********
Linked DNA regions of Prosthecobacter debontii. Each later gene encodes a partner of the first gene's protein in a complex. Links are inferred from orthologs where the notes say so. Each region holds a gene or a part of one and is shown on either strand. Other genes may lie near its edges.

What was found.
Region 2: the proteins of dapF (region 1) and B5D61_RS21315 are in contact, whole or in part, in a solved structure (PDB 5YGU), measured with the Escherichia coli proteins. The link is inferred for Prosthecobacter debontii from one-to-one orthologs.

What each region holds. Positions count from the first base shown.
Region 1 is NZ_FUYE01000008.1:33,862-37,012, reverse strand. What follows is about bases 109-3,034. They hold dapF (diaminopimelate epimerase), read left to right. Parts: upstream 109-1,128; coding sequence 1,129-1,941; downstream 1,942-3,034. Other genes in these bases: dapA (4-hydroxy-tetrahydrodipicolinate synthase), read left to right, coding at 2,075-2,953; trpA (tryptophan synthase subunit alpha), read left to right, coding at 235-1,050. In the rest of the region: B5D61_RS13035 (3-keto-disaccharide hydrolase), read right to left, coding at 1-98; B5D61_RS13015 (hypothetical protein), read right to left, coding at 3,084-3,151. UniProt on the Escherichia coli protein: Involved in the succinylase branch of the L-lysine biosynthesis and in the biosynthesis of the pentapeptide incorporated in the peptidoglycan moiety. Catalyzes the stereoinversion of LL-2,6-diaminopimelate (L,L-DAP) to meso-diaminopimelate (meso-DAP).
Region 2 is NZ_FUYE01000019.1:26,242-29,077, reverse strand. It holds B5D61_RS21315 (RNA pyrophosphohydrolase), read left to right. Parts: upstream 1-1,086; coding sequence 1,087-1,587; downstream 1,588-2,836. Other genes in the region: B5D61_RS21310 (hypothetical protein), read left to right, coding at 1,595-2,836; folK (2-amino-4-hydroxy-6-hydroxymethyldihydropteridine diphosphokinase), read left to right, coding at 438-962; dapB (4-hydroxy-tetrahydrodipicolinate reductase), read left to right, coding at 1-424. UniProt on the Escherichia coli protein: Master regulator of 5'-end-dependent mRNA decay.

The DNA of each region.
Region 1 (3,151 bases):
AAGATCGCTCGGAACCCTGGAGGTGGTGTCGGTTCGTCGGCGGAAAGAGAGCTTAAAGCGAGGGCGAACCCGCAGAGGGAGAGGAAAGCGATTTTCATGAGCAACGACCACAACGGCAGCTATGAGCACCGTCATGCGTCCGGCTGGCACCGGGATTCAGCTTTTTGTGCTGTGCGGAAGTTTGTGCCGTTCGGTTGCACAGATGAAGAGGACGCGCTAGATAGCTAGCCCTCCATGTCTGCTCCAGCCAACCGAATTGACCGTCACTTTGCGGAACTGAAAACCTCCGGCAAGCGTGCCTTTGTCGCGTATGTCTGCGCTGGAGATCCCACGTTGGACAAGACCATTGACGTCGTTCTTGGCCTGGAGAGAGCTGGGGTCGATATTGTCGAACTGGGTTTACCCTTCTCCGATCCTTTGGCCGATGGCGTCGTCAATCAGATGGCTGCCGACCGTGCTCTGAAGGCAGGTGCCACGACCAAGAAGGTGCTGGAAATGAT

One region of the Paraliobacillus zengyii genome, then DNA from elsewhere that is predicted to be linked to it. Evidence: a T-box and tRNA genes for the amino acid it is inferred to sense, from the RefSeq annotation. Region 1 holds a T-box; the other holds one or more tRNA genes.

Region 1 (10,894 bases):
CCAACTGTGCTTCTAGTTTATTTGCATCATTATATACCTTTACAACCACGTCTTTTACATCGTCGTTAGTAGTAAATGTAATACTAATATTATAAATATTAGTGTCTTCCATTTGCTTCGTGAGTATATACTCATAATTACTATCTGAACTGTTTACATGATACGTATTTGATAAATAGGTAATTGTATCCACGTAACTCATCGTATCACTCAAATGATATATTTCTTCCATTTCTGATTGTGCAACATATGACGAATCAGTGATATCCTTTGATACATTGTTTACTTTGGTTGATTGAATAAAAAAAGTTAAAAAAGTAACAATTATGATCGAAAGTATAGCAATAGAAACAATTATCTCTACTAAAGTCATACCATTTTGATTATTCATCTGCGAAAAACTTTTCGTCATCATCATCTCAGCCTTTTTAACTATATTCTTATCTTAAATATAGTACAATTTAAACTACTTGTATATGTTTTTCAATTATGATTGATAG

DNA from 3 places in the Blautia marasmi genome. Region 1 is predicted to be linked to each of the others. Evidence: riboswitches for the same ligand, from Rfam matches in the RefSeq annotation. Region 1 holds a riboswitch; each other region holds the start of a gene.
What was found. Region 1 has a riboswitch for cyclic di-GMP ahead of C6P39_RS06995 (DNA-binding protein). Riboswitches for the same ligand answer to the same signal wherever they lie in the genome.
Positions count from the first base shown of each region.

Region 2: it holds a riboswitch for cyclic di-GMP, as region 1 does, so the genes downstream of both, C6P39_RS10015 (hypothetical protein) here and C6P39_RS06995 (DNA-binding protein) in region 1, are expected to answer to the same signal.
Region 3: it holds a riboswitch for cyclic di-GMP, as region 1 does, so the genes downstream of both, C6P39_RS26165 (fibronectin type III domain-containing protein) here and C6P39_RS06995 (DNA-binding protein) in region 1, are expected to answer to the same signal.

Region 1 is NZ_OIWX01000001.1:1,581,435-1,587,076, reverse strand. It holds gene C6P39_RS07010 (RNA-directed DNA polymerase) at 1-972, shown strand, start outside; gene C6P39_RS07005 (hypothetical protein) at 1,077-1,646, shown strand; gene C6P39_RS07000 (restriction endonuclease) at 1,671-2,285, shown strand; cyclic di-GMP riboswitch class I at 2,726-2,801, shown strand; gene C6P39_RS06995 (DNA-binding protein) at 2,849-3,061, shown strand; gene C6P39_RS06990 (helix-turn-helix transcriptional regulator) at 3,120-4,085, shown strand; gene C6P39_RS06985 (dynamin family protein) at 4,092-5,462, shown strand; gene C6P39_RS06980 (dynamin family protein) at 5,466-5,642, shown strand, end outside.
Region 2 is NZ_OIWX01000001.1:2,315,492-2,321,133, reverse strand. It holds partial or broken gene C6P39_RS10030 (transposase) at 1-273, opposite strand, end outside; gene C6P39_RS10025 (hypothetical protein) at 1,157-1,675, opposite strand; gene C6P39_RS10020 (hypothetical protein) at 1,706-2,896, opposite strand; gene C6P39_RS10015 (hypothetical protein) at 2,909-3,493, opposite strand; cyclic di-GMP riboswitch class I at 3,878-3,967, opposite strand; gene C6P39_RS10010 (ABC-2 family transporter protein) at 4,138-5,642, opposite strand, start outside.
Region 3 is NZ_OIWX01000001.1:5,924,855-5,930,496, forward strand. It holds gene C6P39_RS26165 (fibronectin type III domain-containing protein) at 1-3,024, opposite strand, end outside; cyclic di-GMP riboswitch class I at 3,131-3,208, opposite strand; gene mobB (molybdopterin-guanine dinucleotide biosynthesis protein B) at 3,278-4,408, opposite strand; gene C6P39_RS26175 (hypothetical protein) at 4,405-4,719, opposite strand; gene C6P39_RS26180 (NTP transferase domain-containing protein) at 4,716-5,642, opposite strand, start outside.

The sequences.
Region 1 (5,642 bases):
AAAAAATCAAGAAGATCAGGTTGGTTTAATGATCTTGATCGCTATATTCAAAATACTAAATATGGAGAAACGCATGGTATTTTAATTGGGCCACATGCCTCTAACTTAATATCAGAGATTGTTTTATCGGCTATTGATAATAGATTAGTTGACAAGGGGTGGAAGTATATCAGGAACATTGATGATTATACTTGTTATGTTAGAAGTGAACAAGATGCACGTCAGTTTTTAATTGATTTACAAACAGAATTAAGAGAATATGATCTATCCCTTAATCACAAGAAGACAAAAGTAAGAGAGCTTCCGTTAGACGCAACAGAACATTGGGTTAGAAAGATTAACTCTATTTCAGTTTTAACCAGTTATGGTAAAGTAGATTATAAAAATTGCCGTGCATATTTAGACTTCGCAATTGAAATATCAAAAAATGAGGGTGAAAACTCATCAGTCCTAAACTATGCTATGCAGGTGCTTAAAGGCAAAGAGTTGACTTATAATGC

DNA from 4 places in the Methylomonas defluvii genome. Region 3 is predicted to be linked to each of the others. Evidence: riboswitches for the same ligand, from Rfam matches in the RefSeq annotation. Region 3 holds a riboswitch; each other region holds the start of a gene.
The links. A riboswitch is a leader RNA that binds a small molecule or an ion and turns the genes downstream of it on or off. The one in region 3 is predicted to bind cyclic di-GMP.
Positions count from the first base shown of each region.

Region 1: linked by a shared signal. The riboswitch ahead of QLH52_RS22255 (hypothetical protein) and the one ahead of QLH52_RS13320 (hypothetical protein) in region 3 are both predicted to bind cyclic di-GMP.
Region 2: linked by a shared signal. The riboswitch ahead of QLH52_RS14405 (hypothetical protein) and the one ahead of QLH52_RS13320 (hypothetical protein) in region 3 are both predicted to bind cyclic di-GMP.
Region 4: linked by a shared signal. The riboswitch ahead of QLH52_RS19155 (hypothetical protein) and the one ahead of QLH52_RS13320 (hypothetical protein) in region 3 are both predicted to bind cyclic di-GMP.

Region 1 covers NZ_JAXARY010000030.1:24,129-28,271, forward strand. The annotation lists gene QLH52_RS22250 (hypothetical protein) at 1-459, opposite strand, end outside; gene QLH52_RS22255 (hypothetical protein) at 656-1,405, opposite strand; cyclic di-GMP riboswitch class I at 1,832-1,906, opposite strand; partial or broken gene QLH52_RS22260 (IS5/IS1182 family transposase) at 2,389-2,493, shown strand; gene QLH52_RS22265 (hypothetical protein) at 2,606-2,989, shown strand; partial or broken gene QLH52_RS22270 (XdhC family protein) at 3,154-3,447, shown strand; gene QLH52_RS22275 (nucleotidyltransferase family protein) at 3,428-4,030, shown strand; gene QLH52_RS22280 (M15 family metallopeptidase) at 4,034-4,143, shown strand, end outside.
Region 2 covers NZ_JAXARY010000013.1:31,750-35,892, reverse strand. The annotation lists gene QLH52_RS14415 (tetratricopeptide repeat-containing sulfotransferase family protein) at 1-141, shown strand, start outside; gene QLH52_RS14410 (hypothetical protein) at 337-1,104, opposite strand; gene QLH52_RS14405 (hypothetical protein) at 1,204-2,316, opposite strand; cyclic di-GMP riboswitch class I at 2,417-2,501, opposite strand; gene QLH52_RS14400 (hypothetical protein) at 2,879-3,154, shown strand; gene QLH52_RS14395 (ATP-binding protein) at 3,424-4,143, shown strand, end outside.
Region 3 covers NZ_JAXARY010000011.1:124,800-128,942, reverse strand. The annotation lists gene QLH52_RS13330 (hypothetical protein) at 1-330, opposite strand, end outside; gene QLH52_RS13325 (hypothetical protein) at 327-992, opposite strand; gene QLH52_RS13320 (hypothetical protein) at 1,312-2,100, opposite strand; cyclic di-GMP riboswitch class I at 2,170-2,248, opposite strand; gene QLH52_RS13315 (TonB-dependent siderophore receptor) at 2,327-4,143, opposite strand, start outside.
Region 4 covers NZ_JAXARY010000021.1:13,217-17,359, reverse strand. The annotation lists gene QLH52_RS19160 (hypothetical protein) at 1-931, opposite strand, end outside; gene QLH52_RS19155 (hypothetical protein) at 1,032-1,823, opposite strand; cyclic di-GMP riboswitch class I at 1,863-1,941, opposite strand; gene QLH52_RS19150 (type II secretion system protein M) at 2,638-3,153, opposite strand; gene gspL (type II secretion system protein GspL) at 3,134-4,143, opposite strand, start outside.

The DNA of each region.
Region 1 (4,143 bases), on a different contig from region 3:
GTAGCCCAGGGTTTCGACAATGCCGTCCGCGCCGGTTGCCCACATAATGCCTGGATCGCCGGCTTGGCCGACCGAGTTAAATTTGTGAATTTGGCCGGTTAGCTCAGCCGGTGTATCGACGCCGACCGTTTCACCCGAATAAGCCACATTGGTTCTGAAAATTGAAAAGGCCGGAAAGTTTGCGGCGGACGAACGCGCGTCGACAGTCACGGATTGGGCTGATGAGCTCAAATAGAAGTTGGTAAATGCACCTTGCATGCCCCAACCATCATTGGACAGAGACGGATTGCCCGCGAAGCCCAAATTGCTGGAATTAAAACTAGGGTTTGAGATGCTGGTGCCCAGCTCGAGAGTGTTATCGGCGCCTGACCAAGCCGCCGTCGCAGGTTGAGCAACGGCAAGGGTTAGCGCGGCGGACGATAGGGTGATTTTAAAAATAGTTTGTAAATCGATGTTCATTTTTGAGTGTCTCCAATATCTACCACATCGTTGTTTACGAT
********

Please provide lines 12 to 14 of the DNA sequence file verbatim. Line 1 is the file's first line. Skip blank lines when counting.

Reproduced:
CCAACTGTGCTTCTAGTTTATTTGCATCATTATATACCTTTACAACCACGTCTTTTACATCGTCGTTAGTAGTAAATGTAATACTAATATTATAAATATTAGTGTCTTCCATTTGCTTCGTGAGTATATACTCATAATTACTATCTGAACTGTTTACATGATACGTATTTGATAAATAGGTAATTGTATCCACGTAACTCATCGTATCACTCAAATGATATATTTCTTCCATTTCTGATTGTGCAACATATGACGAATCAGTGATATCCTTTGATACATTGTTTACTTTGGTTGATTGAATAAAAAAAGTTAAAAAAGTAACAATTATGATCGAAAGTATAGCAATAGAAACAATTATCTCTACTAAAGTCATACCATTTTGATTATTCATCTGCGAAAAACTTTTCGTCATCATCATCTCAGCCTTTTTAACTATATTCTTATCTTAAATATAGTACAATTTAAACTACTTGTATATGTTTTTCAATTATGATTGATAG

DNA from 3 places in the Blautia marasmi genome. Region 1 is predicted to be linked to each of the others. Evidence: riboswitches for the same ligand, from Rfam matches in the RefSeq annotation. Region 1 holds a riboswitch; each other region holds the start of a gene.
What was found. Region 1 has a riboswitch for cyclic di-GMP ahead of C6P39_RS06995 (DNA-binding protein). Riboswitches for the same ligand answer to the same signal wherever they lie in the genome.